- Patriot of Young Avengers, in the storyline where it's revealed he takes Mutant Growth Hormone. He injects himself with too much, and grows to the size of a truck.
- Some Marshal Law superheroes "pump ions" to bulk up.
- This happens to Caitlin Fairchild in the first issue of Gen 13. She goes from short and slender and mousy to tall, ripped and stacked once her powers activate.
- In his first appearance, Nightwing villain Blockbuster has one of these, turning him into a giant, deformed monster. Unlike most examples, the effect is permanent.
- Notably averted by Bane in his comic book appearances: Venom makes him veiny, but he stays pretty much the same size. Most adaptations play the trope straight, though, and he's bulked up considerably in the New 52.
- Done in a number of werewolf transformations in animation. Apparently the "were" in "werewolf" is the Anglo-Saxon for "bodybuilder".
- Bane in Batman: The Animated Series and The Batman.
- Ben 10: Vilgax in the early seasons had Cybernetic Spikes of Villainy that did this.
- Raimundo from Xiaolin Showdown had this issue when the Shen Gong Wu kept magnetically pulling towards him, making him increasingly more powerful to the point he was virtually invincible, with Wuya attempting to use him as a vessel for her to defeat the monks.
- One of the effects of the Super Soldier Serum that created Captain America.
- He-Man and the Masters of the Universe (1983): Prince Adam's transformation to He-Man usually doesn't involve this, despite the former being an ordinary Eternian and the latter "the most powerful man in the universe". In the first series, this was because He-Man is pretty much Prince Adam with a tan and less clothes on. In the 2002 series a sequence is used for a few episodes in the second season, until He-Man gets his armour.
- Justice League Unlimited in the episode "The Patriot Act" after a mad general steals super soldier serum and injects himself.
- A couple of Timmy's wishes in The Fairly OddParents resulted in this.
- Billy turning back into Ganthar in Martin Mystery.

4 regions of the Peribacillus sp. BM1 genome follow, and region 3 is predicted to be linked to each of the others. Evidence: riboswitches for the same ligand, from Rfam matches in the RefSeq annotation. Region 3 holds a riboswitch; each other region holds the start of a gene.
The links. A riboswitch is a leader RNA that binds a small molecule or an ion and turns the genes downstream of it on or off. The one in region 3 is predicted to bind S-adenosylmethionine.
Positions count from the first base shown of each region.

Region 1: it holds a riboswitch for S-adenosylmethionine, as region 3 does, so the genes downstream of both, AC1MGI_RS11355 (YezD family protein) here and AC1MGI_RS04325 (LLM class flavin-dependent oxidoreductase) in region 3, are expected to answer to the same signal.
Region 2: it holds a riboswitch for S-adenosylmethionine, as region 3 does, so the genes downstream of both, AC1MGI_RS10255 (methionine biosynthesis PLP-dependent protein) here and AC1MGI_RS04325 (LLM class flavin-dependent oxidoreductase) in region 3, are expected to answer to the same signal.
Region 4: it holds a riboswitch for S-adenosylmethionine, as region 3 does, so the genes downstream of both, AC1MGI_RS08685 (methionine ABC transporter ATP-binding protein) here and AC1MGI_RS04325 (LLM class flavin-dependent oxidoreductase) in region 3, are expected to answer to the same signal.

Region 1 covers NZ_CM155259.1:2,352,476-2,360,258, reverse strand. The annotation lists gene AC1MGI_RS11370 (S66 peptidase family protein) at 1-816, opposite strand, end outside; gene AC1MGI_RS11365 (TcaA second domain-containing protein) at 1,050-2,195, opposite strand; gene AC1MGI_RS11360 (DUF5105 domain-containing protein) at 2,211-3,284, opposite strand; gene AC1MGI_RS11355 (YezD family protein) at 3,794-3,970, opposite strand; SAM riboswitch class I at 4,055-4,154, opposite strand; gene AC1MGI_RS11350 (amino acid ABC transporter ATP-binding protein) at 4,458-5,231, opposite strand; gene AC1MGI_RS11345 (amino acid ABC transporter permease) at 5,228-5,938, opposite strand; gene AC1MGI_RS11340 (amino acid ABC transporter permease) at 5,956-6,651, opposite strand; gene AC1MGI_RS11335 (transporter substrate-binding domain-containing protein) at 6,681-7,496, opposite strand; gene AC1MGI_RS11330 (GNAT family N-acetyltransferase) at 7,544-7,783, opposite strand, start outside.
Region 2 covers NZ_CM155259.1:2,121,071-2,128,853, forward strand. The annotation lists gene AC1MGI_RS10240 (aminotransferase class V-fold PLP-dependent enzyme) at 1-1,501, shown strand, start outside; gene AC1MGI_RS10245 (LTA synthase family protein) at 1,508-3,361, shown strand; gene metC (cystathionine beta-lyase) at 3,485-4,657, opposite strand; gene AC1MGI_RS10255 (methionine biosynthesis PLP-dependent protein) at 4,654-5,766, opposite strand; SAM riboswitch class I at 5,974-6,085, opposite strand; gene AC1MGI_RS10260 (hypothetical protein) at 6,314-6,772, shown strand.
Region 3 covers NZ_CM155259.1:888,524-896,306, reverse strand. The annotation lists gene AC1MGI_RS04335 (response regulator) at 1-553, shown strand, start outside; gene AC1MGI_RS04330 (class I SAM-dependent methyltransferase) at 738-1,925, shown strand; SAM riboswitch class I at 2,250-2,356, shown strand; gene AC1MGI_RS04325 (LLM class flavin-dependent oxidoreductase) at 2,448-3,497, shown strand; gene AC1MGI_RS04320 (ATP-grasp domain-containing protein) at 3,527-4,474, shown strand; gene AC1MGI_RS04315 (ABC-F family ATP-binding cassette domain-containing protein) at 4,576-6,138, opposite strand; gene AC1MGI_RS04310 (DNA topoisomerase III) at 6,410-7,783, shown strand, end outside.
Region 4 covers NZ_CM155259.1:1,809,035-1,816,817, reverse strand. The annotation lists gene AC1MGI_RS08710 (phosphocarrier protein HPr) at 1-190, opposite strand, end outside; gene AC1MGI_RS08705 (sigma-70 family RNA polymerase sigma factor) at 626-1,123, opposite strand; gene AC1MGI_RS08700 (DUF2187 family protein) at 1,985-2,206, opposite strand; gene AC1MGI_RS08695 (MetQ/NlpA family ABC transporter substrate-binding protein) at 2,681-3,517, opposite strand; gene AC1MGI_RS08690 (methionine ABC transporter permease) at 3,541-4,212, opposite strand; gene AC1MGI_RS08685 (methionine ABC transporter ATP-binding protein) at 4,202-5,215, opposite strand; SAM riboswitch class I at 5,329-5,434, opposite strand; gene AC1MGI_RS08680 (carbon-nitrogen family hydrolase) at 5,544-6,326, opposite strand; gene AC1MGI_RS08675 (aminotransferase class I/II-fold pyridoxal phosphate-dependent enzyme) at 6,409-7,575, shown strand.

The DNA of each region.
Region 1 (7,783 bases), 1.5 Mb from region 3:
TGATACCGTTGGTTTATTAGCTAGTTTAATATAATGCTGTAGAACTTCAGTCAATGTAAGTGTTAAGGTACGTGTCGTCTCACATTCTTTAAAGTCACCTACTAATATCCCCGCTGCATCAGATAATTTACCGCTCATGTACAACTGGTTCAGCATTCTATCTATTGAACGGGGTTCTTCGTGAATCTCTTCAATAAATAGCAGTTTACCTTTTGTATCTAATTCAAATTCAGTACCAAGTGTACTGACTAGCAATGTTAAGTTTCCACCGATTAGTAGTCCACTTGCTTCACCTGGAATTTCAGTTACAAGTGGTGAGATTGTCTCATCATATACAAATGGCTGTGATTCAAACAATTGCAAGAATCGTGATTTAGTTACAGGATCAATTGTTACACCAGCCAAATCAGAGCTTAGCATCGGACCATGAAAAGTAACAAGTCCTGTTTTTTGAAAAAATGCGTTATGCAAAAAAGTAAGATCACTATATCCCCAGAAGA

- In each episode of The Miniavengers, a kid will pass through a momentary but incredibly exaggerated sequence before getting their superpower, temporarily ending up dozens of times the size of the earth.
- Popeye, every time he eats his spinach. The change is brief and usually located in the (already abnormally muscular) forearms, sometimes with a superimposed image of a battleship, a cannon, a high-powered turbine or similar imagery.
- Munya from The Secret Saturdays.
- The Simpsons: Bart has an Imagine Spot where he's a professional human guinea pig. He takes one sip of Nature's Goodness soda and turns into a deformed monster.
- Super Duper Sumos is a rare case where the characters are already bulky; what they are gaining in the transformation is definition.
- The Sumo wrestlers are already big and bulky. The "Sumo Size" transformation is always extra muscle definition.
- The Totally Spies! episode "The Incredible Bulk" featured a plot involving power bars that would cause anyone who ate them to go through a series of such transformations, until they would finally explode.
- Prime and Hardcase from Ultraforce. For the former it's a standard transformation sequence, for the latter a permanent change.
- Happens to Jade from Jackie Chan Adventures in the episode "The Amazing T-Troop" when she uses the ox talisman. Interestingly, while the ox talisman does grant the user the power of super strength, this is the only occurrence where this trope is applied.
- A sequence depicting this happening is often played when Kaeloo transforms into Bad Kaeloo. The most attention is paid to her buttocks.